Monday, April 01, 2013

Best 50 Pop Albums from 2000-2009: #50-#41

In a recent New York Times article, "The Extraordinary Science of Junk Food", it is discussed how certain foods and drinks are tested and manufactured to create a "bliss-point," which is basically that part of the brain that tells us to keep consuming regardless of what our bodies tell us. In a lot of ways, pop music is also about hitting that bliss-point, that point that brings us immediate pleasure and makes us repeat customers in the process. At its foundation, the purpose of most pop music is to hit that spot that makes us smile or dance without little thought or explanation as to how we got there. Much like how the scientists in that article went through exhaustive research to get the most out of a product, the same level of care and detail goes into making something aurally addictive in less than three-and-a-half minutes.

The previous decade provided us a renaissance in the genre, in which previously unheralded pop acts could now sit at the same table as some of the most acclaimed artists in respected fields such as rock, hip hop and so on. With the advent of the Internet allowing our tastes to broaden, there was no shortage of good music to be found, which makes the 2000s the perfect period to reexamine pop and with enough time having passed by, we can look at some of the later additions to the decade objectively and fairly.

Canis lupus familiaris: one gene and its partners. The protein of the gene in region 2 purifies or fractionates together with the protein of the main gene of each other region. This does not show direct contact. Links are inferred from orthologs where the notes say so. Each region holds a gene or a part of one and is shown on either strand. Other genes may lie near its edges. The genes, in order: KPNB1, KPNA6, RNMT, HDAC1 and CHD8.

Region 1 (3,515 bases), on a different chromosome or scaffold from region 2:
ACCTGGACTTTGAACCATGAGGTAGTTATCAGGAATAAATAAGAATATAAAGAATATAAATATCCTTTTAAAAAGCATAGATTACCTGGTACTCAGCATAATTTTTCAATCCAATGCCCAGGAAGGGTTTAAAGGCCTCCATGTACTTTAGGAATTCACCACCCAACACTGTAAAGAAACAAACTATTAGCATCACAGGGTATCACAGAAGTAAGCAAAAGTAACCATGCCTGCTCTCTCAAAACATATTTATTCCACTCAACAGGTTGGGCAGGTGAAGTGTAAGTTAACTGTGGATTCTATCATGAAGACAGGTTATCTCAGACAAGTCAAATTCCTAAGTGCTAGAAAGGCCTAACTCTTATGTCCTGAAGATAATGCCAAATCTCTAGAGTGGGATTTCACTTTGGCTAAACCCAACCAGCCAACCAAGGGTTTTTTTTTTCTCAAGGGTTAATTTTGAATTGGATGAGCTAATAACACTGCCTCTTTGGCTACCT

The ranking of the albums are based mostly on how greatly I felt that "bliss-point" was achieved, overall quality and how well it has held up. I did take into account cultural and critical significance, but not very much, if barely at all. Pop music should be about that moment you flip out in the car when a song you like comes on, even if it's years old, not how a bunch of people bought into a hype for three months.

One more thing: since a good deal of these albums had months between the release in their native country and the United States, I often came across the international version first, which is what I'm judging on in a lot of cases. I'll be rolling out ten entries a day this week, with #10-#1 being revealed on Friday. But for now, let's get started with #50-#41.

50. McFly - Room On The 3rd Floor (2004)

Indebted to teen idols of the past, the debut album from this British quartet heavily relied on the sound of The Monkees, The Beach Boys and the British Invasion to make sensitive doe-eyed music to warm the hearts of adolescent girls. The boy-band packaging was both deception and confirmation. It was obvious that hearts would be attached firmly on the sleeve, but it wasn't apparent that it would be done with such unexpected catchiness.

Key tracks: "Room On The 3rd Floor," "Obviously," "Five Colours In Her Hair"

[Amazon] [iTunes] [Spotify]

49. Fefe Dobson - Sunday Love (2006)

The true follow-up to Dobson's debut wasn't officially released by her label until just a few months ago, making it a bootleg-only gem for several years. Moving further towards a harder-edged pop/punk sound with crunchier guitars and a newfound Joan Jett snarl, Sunday Love would have allowed Dobson to make a grab for the thrones of Pink, Kelly Clarkson and Avril Lavigne in a just world.

Key tracks: "Don't Let It Go To Your Head," "As A Blonde," "Get You Off"

[Amazon] [iTunes] [Spotify]

48. Paramore - Riot! (2007)

The emo-pop explosion of the mid-2000s provided its fair share of anguished lyrics and explosive choruses, but what made Riot! so notable was the equal amount of of emphasis on hooks and confessional diary entries. While most bands managed this formula for their singles, Paramore made it a mission statement throughout the album.